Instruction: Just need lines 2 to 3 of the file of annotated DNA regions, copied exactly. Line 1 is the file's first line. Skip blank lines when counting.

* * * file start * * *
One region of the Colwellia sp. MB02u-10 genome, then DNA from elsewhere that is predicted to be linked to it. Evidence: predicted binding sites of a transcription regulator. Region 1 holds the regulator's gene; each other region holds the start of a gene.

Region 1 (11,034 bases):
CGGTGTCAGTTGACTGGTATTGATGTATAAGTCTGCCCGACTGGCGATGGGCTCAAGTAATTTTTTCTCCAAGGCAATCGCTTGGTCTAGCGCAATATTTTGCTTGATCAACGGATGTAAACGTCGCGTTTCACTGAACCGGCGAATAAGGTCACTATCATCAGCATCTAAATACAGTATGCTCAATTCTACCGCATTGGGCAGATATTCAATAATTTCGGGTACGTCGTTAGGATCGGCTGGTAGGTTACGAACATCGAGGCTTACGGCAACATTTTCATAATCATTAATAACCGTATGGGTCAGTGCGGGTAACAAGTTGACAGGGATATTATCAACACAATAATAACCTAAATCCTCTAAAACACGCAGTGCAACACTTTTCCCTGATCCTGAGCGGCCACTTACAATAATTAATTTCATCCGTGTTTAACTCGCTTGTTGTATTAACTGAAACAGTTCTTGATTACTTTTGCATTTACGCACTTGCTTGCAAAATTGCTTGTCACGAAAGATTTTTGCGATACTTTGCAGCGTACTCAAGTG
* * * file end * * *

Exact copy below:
Region 1 (11,034 bases):
CGGTGTCAGTTGACTGGTATTGATGTATAAGTCTGCCCGACTGGCGATGGGCTCAAGTAATTTTTTCTCCAAGGCAATCGCTTGGTCTAGCGCAATATTTTGCTTGATCAACGGATGTAAACGTCGCGTTTCACTGAACCGGCGAATAAGGTCACTATCATCAGCATCTAAATACAGTATGCTCAATTCTACCGCATTGGGCAGATATTCAATAATTTCGGGTACGTCGTTAGGATCGGCTGGTAGGTTACGAACATCGAGGCTTACGGCAACATTTTCATAATCATTAATAACCGTATGGGTCAGTGCGGGTAACAAGTTGACAGGGATATTATCAACACAATAATAACCTAAATCCTCTAAAACACGCAGTGCAACACTTTTCCCTGATCCTGAGCGGCCACTTACAATAATTAATTTCATCCGTGTTTAACTCGCTTGTTGTATTAACTGAAACAGTTCTTGATTACTTTTGCATTTACGCACTTGCTTGCAAAATTGCTTGTCACGAAAGATTTTTGCGATACTTTGCAGCGTACTCAAGTG